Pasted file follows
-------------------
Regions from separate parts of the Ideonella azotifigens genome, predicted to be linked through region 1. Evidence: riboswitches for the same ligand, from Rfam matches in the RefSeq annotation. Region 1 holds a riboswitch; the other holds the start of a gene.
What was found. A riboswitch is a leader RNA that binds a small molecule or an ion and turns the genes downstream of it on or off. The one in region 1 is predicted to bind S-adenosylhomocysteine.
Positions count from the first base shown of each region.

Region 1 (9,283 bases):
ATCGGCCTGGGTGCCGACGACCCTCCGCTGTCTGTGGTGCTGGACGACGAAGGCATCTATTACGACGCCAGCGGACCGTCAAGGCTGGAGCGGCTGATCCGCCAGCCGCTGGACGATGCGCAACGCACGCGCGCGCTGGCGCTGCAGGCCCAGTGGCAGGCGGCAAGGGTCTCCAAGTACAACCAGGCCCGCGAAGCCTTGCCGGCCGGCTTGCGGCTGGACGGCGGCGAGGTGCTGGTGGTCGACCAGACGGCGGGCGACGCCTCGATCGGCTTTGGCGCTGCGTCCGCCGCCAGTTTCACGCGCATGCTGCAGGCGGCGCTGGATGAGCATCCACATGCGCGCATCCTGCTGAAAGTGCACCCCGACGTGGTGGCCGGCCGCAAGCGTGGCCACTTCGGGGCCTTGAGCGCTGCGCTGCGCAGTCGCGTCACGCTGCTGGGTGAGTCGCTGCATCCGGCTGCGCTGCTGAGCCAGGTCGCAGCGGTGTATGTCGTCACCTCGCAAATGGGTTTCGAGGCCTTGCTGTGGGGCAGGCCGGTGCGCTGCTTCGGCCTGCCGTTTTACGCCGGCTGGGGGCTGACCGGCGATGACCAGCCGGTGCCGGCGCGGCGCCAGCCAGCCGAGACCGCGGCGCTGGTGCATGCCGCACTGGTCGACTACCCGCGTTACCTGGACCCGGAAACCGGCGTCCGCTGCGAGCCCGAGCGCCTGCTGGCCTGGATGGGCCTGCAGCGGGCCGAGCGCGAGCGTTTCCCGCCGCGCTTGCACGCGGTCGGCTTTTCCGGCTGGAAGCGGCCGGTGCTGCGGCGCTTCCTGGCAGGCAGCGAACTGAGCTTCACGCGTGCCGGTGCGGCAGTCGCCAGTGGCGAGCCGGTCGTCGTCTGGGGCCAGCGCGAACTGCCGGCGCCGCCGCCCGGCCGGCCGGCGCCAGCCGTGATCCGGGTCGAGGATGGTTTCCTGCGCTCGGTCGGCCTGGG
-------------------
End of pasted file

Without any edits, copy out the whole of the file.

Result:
Regions from separate parts of the Ideonella azotifigens genome, predicted to be linked through region 1. Evidence: riboswitches for the same ligand, from Rfam matches in the RefSeq annotation. Region 1 holds a riboswitch; the other holds the start of a gene.
What was found. A riboswitch is a leader RNA that binds a small molecule or an ion and turns the genes downstream of it on or off. The one in region 1 is predicted to bind S-adenosylhomocysteine.
Positions count from the first base shown of each region.

Region 1 (9,283 bases):
ATCGGCCTGGGTGCCGACGACCCTCCGCTGTCTGTGGTGCTGGACGACGAAGGCATCTATTACGACGCCAGCGGACCGTCAAGGCTGGAGCGGCTGATCCGCCAGCCGCTGGACGATGCGCAACGCACGCGCGCGCTGGCGCTGCAGGCCCAGTGGCAGGCGGCAAGGGTCTCCAAGTACAACCAGGCCCGCGAAGCCTTGCCGGCCGGCTTGCGGCTGGACGGCGGCGAGGTGCTGGTGGTCGACCAGACGGCGGGCGACGCCTCGATCGGCTTTGGCGCTGCGTCCGCCGCCAGTTTCACGCGCATGCTGCAGGCGGCGCTGGATGAGCATCCACATGCGCGCATCCTGCTGAAAGTGCACCCCGACGTGGTGGCCGGCCGCAAGCGTGGCCACTTCGGGGCCTTGAGCGCTGCGCTGCGCAGTCGCGTCACGCTGCTGGGTGAGTCGCTGCATCCGGCTGCGCTGCTGAGCCAGGTCGCAGCGGTGTATGTCGTCACCTCGCAAATGGGTTTCGAGGCCTTGCTGTGGGGCAGGCCGGTGCGCTGCTTCGGCCTGCCGTTTTACGCCGGCTGGGGGCTGACCGGCGATGACCAGCCGGTGCCGGCGCGGCGCCAGCCAGCCGAGACCGCGGCGCTGGTGCATGCCGCACTGGTCGACTACCCGCGTTACCTGGACCCGGAAACCGGCGTCCGCTGCGAGCCCGAGCGCCTGCTGGCCTGGATGGGCCTGCAGCGGGCCGAGCGCGAGCGTTTCCCGCCGCGCTTGCACGCGGTCGGCTTTTCCGGCTGGAAGCGGCCGGTGCTGCGGCGCTTCCTGGCAGGCAGCGAACTGAGCTTCACGCGTGCCGGTGCGGCAGTCGCCAGTGGCGAGCCGGTCGTCGTCTGGGGCCAGCGCGAACTGCCGGCGCCGCCGCCCGGCCGGCCGGCGCCAGCCGTGATCCGGGTCGAGGATGGTTTCCTGCGCTCGGTCGGCCTGGG